Apropos last week’s “We’re Not Ready for the AI on the Horizon, But People Are Trying,” here is economist and policy analyst Samuel Hammond on what the near future holds:
You’ll be able to replace your face and voice with those of someone else in real time, allowing anyone to socially engineer their way into anything. Bots will slide into your DMs and have long, engaging conversations with you until it senses the best moment to send its phishing link… Relationships will fall apart when the AI lets you know, via microexpressions, that he didn’t really mean it when he said he loved you. Copyright will be as obsolete as sodomy law, as thousands of new Taylor Swift albums come into being with a single click. Public comments on new regulations will overflow with millions of cogent and entirely unique submissions that the regulator must, by law, individually read and respond to. Death-by-kamikaze drone will surpass mass shootings as the best way to enact a lurid revenge. The courts, meanwhile, will be flooded with lawsuits because who needs to pay attorney fees when your phone can file an airtight motion for you?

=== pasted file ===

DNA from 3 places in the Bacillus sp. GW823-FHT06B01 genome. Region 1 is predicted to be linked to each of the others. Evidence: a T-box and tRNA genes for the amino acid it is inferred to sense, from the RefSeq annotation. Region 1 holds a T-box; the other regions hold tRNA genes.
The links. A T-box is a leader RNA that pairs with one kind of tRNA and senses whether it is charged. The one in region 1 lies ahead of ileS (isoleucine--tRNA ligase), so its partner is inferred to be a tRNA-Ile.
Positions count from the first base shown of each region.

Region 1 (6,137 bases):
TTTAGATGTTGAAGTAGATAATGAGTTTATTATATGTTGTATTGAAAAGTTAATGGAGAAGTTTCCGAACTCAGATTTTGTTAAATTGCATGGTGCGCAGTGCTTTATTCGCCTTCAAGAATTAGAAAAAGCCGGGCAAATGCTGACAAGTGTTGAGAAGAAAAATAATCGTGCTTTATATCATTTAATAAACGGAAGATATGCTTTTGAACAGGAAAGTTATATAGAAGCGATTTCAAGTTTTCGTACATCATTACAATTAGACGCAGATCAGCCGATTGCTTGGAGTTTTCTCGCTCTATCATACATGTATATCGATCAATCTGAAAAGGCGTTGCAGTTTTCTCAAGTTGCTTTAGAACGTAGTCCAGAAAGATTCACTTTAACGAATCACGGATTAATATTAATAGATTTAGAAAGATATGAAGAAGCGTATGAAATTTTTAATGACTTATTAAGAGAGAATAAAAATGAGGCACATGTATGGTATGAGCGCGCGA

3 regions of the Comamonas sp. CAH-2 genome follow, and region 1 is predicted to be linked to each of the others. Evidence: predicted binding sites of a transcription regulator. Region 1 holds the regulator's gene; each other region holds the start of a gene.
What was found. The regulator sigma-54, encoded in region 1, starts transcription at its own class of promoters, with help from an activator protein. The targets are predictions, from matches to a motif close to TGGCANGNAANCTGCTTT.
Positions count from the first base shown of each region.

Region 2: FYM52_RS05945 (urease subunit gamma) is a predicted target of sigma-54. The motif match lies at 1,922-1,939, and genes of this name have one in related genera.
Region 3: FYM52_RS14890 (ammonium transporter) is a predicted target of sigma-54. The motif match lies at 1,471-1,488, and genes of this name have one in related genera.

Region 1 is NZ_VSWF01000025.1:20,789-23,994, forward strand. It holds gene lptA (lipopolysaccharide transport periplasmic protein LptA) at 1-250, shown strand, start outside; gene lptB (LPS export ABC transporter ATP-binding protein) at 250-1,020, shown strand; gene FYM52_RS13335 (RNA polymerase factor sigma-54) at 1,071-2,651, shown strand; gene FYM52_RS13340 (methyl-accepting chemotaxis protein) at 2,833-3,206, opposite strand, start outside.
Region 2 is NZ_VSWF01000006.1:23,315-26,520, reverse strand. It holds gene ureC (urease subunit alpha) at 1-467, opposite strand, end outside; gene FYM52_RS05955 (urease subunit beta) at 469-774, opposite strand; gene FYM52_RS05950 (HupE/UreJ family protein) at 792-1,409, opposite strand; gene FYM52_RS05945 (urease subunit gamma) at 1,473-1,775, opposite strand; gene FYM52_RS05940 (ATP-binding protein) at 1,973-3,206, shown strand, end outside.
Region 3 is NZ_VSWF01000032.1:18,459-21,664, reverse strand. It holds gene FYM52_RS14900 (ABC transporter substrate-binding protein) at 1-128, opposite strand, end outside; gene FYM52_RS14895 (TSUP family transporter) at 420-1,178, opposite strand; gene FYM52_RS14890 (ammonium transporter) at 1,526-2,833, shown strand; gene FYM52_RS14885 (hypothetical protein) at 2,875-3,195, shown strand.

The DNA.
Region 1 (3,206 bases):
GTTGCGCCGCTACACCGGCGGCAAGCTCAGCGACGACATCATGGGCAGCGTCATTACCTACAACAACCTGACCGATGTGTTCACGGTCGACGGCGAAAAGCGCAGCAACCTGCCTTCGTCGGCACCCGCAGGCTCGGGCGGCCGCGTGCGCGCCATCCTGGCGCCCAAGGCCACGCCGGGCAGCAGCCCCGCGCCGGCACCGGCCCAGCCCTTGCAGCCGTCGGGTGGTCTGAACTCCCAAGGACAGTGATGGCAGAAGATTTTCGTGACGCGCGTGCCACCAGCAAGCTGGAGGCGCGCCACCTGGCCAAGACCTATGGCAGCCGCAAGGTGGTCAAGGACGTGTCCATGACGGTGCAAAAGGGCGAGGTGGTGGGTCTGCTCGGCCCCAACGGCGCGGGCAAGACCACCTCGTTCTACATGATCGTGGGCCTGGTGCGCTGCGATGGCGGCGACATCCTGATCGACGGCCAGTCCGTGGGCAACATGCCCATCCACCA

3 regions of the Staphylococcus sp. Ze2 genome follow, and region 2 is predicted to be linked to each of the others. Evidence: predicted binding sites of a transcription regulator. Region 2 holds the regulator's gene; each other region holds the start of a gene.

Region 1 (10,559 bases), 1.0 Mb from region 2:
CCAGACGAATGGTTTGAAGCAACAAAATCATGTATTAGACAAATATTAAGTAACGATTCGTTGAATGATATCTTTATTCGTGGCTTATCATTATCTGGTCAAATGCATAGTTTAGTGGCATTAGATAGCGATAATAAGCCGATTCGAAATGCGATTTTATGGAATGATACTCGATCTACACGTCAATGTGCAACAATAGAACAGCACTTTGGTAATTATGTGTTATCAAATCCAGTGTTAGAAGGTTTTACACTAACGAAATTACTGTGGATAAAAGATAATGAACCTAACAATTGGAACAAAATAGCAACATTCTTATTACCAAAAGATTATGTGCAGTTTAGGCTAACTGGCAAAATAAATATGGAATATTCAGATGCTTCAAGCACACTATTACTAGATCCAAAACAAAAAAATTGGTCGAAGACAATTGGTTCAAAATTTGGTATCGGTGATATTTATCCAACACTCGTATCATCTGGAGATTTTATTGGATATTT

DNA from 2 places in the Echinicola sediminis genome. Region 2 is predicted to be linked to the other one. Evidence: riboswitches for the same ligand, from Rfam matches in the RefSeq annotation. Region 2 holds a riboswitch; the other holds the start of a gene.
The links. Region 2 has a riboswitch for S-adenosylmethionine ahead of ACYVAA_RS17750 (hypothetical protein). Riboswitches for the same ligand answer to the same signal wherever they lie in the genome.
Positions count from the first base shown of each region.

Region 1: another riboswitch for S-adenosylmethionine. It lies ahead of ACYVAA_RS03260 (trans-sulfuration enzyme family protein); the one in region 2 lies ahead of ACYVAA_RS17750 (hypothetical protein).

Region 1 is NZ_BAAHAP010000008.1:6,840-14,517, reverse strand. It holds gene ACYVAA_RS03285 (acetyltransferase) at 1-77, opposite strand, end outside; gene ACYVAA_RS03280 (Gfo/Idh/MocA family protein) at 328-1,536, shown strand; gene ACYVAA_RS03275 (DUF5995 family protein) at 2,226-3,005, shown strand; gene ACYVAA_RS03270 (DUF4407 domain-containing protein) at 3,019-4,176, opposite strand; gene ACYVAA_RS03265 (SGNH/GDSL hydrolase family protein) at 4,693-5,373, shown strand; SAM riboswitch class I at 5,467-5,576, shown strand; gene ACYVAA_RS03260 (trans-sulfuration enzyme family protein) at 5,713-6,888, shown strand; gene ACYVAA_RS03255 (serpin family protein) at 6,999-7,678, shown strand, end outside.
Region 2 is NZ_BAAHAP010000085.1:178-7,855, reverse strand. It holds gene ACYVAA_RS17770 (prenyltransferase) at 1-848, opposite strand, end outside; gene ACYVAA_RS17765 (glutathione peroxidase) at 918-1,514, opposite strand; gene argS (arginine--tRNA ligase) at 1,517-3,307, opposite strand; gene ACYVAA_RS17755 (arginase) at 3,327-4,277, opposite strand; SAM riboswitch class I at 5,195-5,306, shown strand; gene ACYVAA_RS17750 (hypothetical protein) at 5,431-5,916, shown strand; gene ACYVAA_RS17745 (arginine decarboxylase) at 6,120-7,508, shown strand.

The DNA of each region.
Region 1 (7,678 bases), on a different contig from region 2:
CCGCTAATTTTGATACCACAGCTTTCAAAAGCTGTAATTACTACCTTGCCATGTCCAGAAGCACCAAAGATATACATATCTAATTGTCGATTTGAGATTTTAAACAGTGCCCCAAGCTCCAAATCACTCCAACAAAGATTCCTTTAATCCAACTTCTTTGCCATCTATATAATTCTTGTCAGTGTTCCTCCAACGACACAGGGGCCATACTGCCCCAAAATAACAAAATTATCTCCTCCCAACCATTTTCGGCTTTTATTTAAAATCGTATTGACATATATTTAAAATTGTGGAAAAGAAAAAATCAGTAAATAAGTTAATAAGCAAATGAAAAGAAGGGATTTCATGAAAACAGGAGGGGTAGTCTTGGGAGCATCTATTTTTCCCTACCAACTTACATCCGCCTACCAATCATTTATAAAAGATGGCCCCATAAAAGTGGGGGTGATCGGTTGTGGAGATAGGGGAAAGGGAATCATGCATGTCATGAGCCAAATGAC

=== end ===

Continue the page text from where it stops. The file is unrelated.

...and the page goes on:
You’re welcome to share you’re own technology-oriented near-term predictions for the world, or ones you’re aware of elsewhere, that you think are interesting, worrisome, or at least the kind of things some philosophers should be thinking about.
It doesn’t have to be this way. We can fight AI fire with AI fire and adapt our practices along the way. But there are an awful lot of laws that will need changing. So it’d just help if our leaders understood what’s at stake and seized the first mover advantage.
The whole piece is here. (Via Tyler Cowen.)
Relatedly, the theme of next year’s Public Philosopy Network Conference is “Facing Technology.”